At the heart of the play and of the Bohr-Heisenberg isotope of decaying friendship is the question: "What moral responsibility does a scientist have to deploy or to withhold the application of his knowledge in time of war if the application of that knowledge could lead to the development of a weapon and huge loss of life?" The same question with some of the same characters is treated in a powerful play that was produced by the Catalyst Collaborative@MIT in 2013: the brilliant "Operation Epsilon."
The playwright's words spring into vibrant action and life in the hands of the three gifted actors. Steven Barkimer is the passionate, gruff and brilliant Nobel laureate Bohr. His verbal sparring with Heisenberg and his more gentle repartee with Margrethe reveal a complex man who has come to discover the arcane workings of subatomic particles. Yet he realizes that it would be a quantum leap for him to be able to fully plumb the depths of the mind and heart of his wife. As Margrethe, Debra Wise masters a whole catalogue full of facial expressions, pretending to be gracious to the visiting Heisenberg, knowing that she never liked or fully trusted him when he was a daily presence in their home early in his career. Having typed many drafts of Bohr's papers and of the iconic Copenhagen Interpretation of Quantum Mechanics, she understands the science almost as well as the brilliant men in her house. And she certainly understands them as human beings far better that they understand themselves. In keeping with Heisenberg's landmark Uncertainty Principal, the objects of her observation do not remain unchanged in response to the photons of her piercing gaze and moral judgment. Robert Najarian is a bundle of frenetic energy as Heisenberg, uncertain even of his own true motives for visiting Bohr in the midst of the war, and again after Germany had been defeated. He spins in opposite directions - sometimes wanting the approval and acceptance of his mentor, and at other time wanting to leave the gravitational field of Bohr's mind to contemplate on his own new theories and calculations.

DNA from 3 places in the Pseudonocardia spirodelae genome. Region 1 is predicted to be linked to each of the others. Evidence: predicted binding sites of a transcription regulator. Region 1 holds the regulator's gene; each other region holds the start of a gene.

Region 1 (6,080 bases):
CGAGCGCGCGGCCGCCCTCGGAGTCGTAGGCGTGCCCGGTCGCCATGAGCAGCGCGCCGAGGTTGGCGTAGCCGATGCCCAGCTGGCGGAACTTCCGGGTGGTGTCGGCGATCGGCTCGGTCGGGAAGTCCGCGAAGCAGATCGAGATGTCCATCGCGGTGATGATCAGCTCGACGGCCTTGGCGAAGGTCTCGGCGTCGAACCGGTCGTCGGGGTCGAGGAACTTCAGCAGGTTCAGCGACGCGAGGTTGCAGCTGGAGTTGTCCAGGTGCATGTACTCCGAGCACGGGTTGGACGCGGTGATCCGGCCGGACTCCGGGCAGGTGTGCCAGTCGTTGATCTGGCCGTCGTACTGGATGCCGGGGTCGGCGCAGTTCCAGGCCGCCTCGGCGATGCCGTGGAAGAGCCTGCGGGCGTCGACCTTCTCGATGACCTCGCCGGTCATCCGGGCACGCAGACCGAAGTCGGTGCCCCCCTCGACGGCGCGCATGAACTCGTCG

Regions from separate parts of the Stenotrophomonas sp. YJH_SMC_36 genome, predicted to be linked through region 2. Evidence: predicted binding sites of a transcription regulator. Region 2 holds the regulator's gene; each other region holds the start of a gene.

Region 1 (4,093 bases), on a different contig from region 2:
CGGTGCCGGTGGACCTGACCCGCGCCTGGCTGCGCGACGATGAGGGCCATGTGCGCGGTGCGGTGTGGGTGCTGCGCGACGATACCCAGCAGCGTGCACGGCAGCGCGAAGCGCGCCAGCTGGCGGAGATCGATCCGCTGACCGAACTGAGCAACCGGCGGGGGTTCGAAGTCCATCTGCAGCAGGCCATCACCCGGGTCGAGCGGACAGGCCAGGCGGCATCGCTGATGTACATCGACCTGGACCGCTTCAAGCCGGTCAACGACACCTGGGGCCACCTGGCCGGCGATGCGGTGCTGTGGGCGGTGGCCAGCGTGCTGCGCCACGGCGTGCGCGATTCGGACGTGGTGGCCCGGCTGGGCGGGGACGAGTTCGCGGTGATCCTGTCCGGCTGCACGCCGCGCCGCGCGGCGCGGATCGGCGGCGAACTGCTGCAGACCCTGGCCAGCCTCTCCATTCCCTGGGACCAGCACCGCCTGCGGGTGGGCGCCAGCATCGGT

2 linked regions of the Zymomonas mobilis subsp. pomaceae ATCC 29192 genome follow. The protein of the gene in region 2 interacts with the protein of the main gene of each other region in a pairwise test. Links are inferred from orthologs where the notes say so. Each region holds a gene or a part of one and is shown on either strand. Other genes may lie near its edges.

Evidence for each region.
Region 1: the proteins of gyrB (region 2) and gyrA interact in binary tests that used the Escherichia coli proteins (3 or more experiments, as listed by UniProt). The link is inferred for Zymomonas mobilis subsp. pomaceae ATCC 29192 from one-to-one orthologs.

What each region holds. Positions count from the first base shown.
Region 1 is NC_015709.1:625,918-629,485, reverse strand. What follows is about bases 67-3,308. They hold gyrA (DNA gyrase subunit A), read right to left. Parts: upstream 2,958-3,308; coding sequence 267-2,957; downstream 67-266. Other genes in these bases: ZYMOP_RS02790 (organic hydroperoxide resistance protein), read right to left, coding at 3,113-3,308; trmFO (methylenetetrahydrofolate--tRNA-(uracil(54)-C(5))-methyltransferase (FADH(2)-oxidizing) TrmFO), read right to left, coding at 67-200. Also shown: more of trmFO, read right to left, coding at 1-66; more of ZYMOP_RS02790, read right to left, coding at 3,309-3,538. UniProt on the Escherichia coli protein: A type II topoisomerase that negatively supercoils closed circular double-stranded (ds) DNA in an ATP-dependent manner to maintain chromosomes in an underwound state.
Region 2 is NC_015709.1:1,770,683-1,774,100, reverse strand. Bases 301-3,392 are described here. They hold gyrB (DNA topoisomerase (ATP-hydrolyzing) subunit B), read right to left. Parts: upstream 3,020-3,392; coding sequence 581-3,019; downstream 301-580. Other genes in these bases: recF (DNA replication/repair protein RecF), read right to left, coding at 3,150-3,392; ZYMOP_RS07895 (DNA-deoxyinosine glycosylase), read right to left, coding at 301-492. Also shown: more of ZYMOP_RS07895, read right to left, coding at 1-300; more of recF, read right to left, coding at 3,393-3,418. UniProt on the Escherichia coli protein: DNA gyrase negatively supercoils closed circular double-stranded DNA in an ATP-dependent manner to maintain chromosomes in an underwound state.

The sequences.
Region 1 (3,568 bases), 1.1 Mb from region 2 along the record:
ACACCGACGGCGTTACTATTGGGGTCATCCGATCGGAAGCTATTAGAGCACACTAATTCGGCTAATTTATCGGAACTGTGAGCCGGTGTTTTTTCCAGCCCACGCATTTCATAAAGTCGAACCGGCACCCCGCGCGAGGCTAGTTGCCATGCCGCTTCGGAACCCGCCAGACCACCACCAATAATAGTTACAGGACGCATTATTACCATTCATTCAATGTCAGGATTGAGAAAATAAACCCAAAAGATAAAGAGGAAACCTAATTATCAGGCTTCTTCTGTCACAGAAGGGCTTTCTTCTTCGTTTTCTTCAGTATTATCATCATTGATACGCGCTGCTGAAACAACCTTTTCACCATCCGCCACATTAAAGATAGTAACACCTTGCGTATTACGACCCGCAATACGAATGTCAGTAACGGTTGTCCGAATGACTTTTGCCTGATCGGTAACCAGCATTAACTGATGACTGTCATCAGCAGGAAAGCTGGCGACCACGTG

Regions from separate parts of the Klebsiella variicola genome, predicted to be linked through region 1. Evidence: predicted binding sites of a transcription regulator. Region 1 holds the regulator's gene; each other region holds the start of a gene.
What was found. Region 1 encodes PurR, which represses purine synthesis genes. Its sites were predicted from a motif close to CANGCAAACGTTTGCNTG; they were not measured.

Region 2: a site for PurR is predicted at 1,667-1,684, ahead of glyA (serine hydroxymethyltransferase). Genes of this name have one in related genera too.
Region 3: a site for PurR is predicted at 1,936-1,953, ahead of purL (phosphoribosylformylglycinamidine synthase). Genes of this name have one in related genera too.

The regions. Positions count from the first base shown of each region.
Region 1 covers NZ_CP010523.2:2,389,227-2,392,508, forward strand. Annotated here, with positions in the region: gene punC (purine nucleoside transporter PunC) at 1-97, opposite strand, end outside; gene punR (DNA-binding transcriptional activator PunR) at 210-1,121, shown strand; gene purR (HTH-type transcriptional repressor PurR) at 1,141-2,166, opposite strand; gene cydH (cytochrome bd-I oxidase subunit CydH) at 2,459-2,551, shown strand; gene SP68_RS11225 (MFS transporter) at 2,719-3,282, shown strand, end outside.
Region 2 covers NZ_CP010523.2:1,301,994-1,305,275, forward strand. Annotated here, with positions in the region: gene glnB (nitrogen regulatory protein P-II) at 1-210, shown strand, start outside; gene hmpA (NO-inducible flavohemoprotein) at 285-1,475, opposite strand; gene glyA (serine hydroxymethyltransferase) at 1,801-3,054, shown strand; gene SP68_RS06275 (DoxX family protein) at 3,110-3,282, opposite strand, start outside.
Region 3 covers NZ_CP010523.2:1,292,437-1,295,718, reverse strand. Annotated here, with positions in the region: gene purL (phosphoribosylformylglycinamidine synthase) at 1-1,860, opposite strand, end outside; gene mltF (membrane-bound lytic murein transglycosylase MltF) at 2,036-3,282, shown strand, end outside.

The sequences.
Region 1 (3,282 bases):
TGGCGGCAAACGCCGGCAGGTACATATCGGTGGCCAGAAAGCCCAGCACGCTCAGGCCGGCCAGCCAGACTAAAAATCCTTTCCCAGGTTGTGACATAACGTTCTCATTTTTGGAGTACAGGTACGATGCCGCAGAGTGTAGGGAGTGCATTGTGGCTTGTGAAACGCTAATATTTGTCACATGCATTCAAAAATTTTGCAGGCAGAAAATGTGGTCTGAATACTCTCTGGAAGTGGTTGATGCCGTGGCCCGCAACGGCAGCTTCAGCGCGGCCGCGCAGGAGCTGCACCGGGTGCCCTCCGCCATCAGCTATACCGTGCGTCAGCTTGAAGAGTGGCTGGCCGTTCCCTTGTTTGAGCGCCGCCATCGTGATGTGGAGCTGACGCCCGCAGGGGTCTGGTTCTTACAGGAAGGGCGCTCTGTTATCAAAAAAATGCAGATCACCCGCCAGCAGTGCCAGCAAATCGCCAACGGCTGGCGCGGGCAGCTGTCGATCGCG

These same three actors also populate "Einstein's Dreams," a shorter and much less substantial piece that treats young Einstein's struggles to understand and to articulate a whole new conception of the nature of time and space. In this shorter work, given the more prosaic text from which to draw their characters, they play a very fine game of three-handed checkers. In "Copenhagen," Mr. Frayn has constructed for them a three-dimensional chess board, and they play the game as Grand Masters. The amount of fissionable material in the script has reached critical mass, and it allows this elemental trio to sustain a chain reaction of conflict, conceptualization and catharsis that kept me spellbound.
Do not miss this play, which will run through November 15th. I have absolutely no uncertainty that you will find this to be a worthwhile investment of your time and of your entertainment budget. Put yourself in the orbit around Central Square and enjoy a remarkable evening of theater.
Central Square Theater Website